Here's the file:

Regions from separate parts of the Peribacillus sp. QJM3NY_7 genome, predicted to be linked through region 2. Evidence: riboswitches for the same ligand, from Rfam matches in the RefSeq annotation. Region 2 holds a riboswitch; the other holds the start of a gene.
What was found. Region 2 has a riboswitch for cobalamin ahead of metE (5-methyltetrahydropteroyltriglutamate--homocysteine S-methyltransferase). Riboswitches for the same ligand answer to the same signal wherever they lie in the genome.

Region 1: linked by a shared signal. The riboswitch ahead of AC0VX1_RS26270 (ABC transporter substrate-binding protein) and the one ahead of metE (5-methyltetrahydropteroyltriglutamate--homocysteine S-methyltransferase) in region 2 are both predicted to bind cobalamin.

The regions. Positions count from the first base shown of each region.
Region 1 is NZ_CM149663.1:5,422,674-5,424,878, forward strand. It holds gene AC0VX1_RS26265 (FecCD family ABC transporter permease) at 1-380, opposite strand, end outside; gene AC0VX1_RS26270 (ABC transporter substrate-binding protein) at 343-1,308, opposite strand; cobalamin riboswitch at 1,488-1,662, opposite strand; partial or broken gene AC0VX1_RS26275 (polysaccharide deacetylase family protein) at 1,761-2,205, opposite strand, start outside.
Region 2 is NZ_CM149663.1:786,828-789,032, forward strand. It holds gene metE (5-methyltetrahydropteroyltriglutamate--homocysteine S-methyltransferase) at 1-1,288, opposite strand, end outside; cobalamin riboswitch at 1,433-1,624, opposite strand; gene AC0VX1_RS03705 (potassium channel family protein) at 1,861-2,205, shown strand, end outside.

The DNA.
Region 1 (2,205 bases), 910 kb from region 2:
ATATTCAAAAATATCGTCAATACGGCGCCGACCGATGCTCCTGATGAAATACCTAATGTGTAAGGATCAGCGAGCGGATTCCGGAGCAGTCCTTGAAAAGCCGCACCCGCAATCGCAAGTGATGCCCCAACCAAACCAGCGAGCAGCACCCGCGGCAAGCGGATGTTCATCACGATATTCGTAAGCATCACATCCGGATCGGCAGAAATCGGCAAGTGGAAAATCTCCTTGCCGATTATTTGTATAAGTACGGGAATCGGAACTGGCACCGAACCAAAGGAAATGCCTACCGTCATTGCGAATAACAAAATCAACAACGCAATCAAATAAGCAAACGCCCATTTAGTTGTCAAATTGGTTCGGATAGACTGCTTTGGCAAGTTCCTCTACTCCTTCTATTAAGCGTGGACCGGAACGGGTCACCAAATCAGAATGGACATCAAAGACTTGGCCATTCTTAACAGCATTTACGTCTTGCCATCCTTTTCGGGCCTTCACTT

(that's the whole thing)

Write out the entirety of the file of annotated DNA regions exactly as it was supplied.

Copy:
Regions from separate parts of the Peribacillus sp. QJM3NY_7 genome, predicted to be linked through region 2. Evidence: riboswitches for the same ligand, from Rfam matches in the RefSeq annotation. Region 2 holds a riboswitch; the other holds the start of a gene.
What was found. Region 2 has a riboswitch for cobalamin ahead of metE (5-methyltetrahydropteroyltriglutamate--homocysteine S-methyltransferase). Riboswitches for the same ligand answer to the same signal wherever they lie in the genome.

Region 1: linked by a shared signal. The riboswitch ahead of AC0VX1_RS26270 (ABC transporter substrate-binding protein) and the one ahead of metE (5-methyltetrahydropteroyltriglutamate--homocysteine S-methyltransferase) in region 2 are both predicted to bind cobalamin.

The regions. Positions count from the first base shown of each region.
Region 1 is NZ_CM149663.1:5,422,674-5,424,878, forward strand. It holds gene AC0VX1_RS26265 (FecCD family ABC transporter permease) at 1-380, opposite strand, end outside; gene AC0VX1_RS26270 (ABC transporter substrate-binding protein) at 343-1,308, opposite strand; cobalamin riboswitch at 1,488-1,662, opposite strand; partial or broken gene AC0VX1_RS26275 (polysaccharide deacetylase family protein) at 1,761-2,205, opposite strand, start outside.
Region 2 is NZ_CM149663.1:786,828-789,032, forward strand. It holds gene metE (5-methyltetrahydropteroyltriglutamate--homocysteine S-methyltransferase) at 1-1,288, opposite strand, end outside; cobalamin riboswitch at 1,433-1,624, opposite strand; gene AC0VX1_RS03705 (potassium channel family protein) at 1,861-2,205, shown strand, end outside.

The DNA.
Region 1 (2,205 bases), 910 kb from region 2:
ATATTCAAAAATATCGTCAATACGGCGCCGACCGATGCTCCTGATGAAATACCTAATGTGTAAGGATCAGCGAGCGGATTCCGGAGCAGTCCTTGAAAAGCCGCACCCGCAATCGCAAGTGATGCCCCAACCAAACCAGCGAGCAGCACCCGCGGCAAGCGGATGTTCATCACGATATTCGTAAGCATCACATCCGGATCGGCAGAAATCGGCAAGTGGAAAATCTCCTTGCCGATTATTTGTATAAGTACGGGAATCGGAACTGGCACCGAACCAAAGGAAATGCCTACCGTCATTGCGAATAACAAAATCAACAACGCAATCAAATAAGCAAACGCCCATTTAGTTGTCAAATTGGTTCGGATAGACTGCTTTGGCAAGTTCCTCTACTCCTTCTATTAAGCGTGGACCGGAACGGGTCACCAAATCAGAATGGACATCAAAGACTTGGCCATTCTTAACAGCATTTACGTCTTGCCATCCTTTTCGGGCCTTCACTT